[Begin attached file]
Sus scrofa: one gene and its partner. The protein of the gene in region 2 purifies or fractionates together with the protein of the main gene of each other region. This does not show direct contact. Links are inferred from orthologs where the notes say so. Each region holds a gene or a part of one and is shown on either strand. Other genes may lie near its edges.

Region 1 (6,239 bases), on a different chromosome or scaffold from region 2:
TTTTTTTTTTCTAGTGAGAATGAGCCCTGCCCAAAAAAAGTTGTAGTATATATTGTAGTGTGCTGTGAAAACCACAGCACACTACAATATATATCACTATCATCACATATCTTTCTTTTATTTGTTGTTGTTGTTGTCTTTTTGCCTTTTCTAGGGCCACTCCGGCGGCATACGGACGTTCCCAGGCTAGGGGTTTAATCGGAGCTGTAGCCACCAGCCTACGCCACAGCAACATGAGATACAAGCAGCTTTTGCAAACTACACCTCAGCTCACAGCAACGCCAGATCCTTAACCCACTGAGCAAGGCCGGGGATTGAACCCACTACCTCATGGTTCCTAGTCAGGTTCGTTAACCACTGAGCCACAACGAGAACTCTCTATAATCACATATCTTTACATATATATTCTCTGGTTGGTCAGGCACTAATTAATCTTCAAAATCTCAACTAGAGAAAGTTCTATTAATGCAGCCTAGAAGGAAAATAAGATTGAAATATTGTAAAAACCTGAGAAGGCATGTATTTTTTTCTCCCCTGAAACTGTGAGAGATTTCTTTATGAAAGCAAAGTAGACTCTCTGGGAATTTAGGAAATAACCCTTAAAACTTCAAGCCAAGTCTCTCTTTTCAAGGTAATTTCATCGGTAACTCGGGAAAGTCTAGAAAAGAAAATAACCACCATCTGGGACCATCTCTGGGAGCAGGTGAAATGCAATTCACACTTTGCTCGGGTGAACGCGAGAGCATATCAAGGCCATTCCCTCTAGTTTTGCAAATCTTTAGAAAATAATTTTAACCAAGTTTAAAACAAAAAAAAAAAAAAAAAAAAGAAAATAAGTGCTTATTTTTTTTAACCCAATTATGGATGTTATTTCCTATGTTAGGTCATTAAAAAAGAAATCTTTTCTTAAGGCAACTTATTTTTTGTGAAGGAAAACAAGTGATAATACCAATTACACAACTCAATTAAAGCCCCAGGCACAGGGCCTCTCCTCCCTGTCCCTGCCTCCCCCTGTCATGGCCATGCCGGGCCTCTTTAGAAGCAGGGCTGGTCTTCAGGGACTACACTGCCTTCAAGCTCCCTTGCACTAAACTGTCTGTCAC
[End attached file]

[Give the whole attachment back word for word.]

Sus scrofa: one gene and its partner. The protein of the gene in region 2 purifies or fractionates together with the protein of the main gene of each other region. This does not show direct contact. Links are inferred from orthologs where the notes say so. Each region holds a gene or a part of one and is shown on either strand. Other genes may lie near its edges.

Region 1 (6,239 bases), on a different chromosome or scaffold from region 2:
TTTTTTTTTTCTAGTGAGAATGAGCCCTGCCCAAAAAAAGTTGTAGTATATATTGTAGTGTGCTGTGAAAACCACAGCACACTACAATATATATCACTATCATCACATATCTTTCTTTTATTTGTTGTTGTTGTTGTCTTTTTGCCTTTTCTAGGGCCACTCCGGCGGCATACGGACGTTCCCAGGCTAGGGGTTTAATCGGAGCTGTAGCCACCAGCCTACGCCACAGCAACATGAGATACAAGCAGCTTTTGCAAACTACACCTCAGCTCACAGCAACGCCAGATCCTTAACCCACTGAGCAAGGCCGGGGATTGAACCCACTACCTCATGGTTCCTAGTCAGGTTCGTTAACCACTGAGCCACAACGAGAACTCTCTATAATCACATATCTTTACATATATATTCTCTGGTTGGTCAGGCACTAATTAATCTTCAAAATCTCAACTAGAGAAAGTTCTATTAATGCAGCCTAGAAGGAAAATAAGATTGAAATATTGTAAAAACCTGAGAAGGCATGTATTTTTTTCTCCCCTGAAACTGTGAGAGATTTCTTTATGAAAGCAAAGTAGACTCTCTGGGAATTTAGGAAATAACCCTTAAAACTTCAAGCCAAGTCTCTCTTTTCAAGGTAATTTCATCGGTAACTCGGGAAAGTCTAGAAAAGAAAATAACCACCATCTGGGACCATCTCTGGGAGCAGGTGAAATGCAATTCACACTTTGCTCGGGTGAACGCGAGAGCATATCAAGGCCATTCCCTCTAGTTTTGCAAATCTTTAGAAAATAATTTTAACCAAGTTTAAAACAAAAAAAAAAAAAAAAAAAAGAAAATAAGTGCTTATTTTTTTTAACCCAATTATGGATGTTATTTCCTATGTTAGGTCATTAAAAAAGAAATCTTTTCTTAAGGCAACTTATTTTTTGTGAAGGAAAACAAGTGATAATACCAATTACACAACTCAATTAAAGCCCCAGGCACAGGGCCTCTCCTCCCTGTCCCTGCCTCCCCCTGTCATGGCCATGCCGGGCCTCTTTAGAAGCAGGGCTGGTCTTCAGGGACTACACTGCCTTCAAGCTCCCTTGCACTAAACTGTCTGTCAC